Speaker 3: 10:55
It is voluntary at the moment. I think that’s a really great question and from a security perspective, energy is of a most importance and if we can be moving towards a more resilient energy economy, then that allows the United States a lot more freedom on the global playing field, and the Department of Energy is partly responsible for developing new energy technology to understand how we can grow and support and make our energy infrastructure more resilient, and I think that’s really important from a geopolitical standpoint. That is something that Arva’s been working on. From a research perspective at our farm is showing can we produce carbon negative corn to the farm gate, corn that actually puts more carbon in the plant, biomass and in the soil than it takes to produce that corn itself, and that’s something that we’ve shown as possible and that’s been something that we can show through the DOE, which means that, moving forward in the future, we can potentially produce carbon negative fuels, which is really, I think that just is an unbelievable opportunity that could really move this country forward. And when it comes to what this means for farmers, producers, autonomy and right to produce, it’s a slippery slope that we all know and right now it’s voluntary. This is going to be a program that runs through 2027. I think we’re going to learn a lot about what is actually contributing to low CI commodities and, yeah, I wish I could speak more on whether it will turn into a whip versus the carrot that it is. Right now. I’m not as well versed in policy as I should be to speak on that topic.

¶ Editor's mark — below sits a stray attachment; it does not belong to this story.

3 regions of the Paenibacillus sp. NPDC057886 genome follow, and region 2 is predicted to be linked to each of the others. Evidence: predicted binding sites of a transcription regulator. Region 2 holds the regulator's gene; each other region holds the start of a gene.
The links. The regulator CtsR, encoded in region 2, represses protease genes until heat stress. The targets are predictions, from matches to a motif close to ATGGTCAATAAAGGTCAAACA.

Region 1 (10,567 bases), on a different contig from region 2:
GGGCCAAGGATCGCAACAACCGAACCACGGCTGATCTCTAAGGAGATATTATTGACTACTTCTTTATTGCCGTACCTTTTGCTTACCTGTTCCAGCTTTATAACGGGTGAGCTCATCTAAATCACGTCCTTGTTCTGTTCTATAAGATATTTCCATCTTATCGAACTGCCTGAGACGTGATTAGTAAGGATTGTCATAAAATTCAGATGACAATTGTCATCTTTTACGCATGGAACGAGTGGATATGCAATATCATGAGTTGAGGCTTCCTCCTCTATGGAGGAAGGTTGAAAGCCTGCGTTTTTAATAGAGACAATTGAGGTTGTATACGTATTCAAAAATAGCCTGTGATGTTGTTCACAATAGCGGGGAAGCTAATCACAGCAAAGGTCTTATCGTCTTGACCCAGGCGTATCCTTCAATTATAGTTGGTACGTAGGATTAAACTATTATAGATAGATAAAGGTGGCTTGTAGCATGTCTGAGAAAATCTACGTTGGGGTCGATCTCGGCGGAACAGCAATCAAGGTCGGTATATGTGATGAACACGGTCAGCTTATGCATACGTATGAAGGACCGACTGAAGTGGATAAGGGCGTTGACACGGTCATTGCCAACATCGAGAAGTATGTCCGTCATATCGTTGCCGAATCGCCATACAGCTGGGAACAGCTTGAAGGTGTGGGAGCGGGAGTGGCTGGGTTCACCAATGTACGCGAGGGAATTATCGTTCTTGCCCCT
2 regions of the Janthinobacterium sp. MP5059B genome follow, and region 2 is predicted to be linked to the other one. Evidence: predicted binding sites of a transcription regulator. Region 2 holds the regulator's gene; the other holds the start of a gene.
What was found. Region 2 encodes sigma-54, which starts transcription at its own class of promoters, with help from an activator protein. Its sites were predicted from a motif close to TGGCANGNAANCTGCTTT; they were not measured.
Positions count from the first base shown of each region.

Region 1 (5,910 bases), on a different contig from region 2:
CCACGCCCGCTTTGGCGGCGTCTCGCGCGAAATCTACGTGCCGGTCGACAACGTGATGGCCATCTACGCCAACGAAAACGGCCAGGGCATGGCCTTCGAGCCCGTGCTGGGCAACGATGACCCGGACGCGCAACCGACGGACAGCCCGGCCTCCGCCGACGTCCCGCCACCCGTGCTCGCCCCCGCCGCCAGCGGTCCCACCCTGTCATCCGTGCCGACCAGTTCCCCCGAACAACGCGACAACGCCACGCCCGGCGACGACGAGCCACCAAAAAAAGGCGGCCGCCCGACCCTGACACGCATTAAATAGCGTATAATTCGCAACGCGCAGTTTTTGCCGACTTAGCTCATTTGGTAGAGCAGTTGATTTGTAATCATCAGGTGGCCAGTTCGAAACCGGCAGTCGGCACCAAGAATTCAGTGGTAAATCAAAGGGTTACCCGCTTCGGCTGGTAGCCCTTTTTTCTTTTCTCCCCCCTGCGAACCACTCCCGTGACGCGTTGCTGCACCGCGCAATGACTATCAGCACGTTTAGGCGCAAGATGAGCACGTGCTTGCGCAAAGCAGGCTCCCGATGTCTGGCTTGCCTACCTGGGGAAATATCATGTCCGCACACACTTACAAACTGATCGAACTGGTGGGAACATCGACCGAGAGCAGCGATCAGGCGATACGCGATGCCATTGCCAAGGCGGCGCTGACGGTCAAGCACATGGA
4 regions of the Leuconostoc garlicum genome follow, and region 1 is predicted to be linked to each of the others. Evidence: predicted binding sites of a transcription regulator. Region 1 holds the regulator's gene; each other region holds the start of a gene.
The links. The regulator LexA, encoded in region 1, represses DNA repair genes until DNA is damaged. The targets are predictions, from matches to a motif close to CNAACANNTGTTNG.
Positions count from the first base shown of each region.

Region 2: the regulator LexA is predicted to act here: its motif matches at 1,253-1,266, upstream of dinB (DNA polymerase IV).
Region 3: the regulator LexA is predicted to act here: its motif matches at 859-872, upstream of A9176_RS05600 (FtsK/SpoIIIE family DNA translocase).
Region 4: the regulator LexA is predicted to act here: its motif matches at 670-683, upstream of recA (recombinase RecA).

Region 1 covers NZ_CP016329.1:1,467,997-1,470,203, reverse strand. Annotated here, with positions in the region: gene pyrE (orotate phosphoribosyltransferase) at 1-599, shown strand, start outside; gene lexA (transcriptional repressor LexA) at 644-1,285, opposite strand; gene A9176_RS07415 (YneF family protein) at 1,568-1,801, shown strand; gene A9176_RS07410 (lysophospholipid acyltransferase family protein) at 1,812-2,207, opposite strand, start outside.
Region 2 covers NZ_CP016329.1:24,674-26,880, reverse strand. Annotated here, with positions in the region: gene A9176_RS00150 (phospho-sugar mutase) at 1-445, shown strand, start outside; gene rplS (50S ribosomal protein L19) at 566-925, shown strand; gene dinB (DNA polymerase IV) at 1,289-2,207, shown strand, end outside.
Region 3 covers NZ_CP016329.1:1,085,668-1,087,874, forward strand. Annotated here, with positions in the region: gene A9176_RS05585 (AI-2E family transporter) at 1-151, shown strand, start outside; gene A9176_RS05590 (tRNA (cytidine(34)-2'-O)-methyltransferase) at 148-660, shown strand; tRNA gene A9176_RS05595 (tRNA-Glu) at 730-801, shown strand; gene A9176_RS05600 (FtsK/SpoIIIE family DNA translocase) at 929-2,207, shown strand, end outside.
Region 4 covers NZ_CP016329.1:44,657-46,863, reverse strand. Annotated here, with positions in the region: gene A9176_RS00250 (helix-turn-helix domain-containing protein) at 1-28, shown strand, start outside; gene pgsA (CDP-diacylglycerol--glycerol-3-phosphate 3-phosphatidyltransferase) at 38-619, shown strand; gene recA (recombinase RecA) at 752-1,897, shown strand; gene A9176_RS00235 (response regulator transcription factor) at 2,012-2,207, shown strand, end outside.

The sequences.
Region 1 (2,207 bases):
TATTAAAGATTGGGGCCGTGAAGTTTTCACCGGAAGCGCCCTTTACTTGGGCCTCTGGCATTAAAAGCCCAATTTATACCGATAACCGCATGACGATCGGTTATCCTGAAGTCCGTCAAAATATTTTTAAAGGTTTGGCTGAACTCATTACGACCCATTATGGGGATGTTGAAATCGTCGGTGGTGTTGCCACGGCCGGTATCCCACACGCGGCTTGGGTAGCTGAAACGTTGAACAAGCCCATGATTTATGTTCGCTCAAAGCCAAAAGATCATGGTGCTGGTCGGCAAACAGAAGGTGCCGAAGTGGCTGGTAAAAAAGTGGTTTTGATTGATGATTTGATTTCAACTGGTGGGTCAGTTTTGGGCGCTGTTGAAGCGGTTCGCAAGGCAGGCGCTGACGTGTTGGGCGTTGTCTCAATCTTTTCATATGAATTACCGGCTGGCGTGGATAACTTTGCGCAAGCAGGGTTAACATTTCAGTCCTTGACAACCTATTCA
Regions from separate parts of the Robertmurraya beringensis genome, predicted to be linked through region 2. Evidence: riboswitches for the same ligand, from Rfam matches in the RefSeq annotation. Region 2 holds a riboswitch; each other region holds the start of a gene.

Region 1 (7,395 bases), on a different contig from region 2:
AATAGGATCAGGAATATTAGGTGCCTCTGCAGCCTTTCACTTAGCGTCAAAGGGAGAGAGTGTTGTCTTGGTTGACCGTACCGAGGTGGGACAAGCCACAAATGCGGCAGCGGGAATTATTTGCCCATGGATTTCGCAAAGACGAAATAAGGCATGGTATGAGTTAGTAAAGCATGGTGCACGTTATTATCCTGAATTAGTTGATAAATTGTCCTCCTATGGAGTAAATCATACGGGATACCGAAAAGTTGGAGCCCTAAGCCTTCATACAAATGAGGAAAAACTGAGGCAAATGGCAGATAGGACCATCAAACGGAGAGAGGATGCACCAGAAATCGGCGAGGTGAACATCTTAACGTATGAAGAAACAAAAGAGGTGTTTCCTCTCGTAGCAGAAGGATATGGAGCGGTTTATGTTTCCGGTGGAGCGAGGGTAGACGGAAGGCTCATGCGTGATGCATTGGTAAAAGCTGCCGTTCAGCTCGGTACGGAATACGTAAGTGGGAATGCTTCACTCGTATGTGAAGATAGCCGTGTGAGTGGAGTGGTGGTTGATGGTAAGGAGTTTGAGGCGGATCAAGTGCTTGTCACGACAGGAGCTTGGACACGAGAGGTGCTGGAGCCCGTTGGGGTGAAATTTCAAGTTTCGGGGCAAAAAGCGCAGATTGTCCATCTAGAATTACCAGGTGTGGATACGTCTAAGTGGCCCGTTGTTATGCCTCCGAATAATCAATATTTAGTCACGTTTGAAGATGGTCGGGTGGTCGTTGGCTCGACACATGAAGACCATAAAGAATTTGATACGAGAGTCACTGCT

Speaker 1: 13:06
Now you’ve mentioned ARVA, that’s.

Speaker 3: 13:08
ARVA correct, correct. Yes, that means Plowed Field and Sanskrit.

Speaker 1: 13:14
In Sanskrit that means Plowed Field, so they’re trying to address the issue of fallow and heavy tillage, I guess, which does produce carbon. It’s not carbon negative. Now I’m not here to debate the resiliency of coal, natural gas and petroleum. I can’t make any money on coal, natural gas and petroleum, so I’m not going to debate it. When it comes to an efficient energy system that pulls billions of people out of poverty, it’s easy to ship and store. I’m not going to debate that because I can’t make money on it, but I am interested in carbon and whether climate change is a religion. Well, it is a religion, but whether it’s a real thing or not, I can probably make money there too. So I’m interested. How can so me as a landowner, or me as a broker and the brokers listening on this platform? What should we be aware of? I mean, how do you get involved today and say you know what? I don’t necessarily like to pallet this. It’s not that digestible to me, but a few extra dollars is.

Speaker 3: 14:39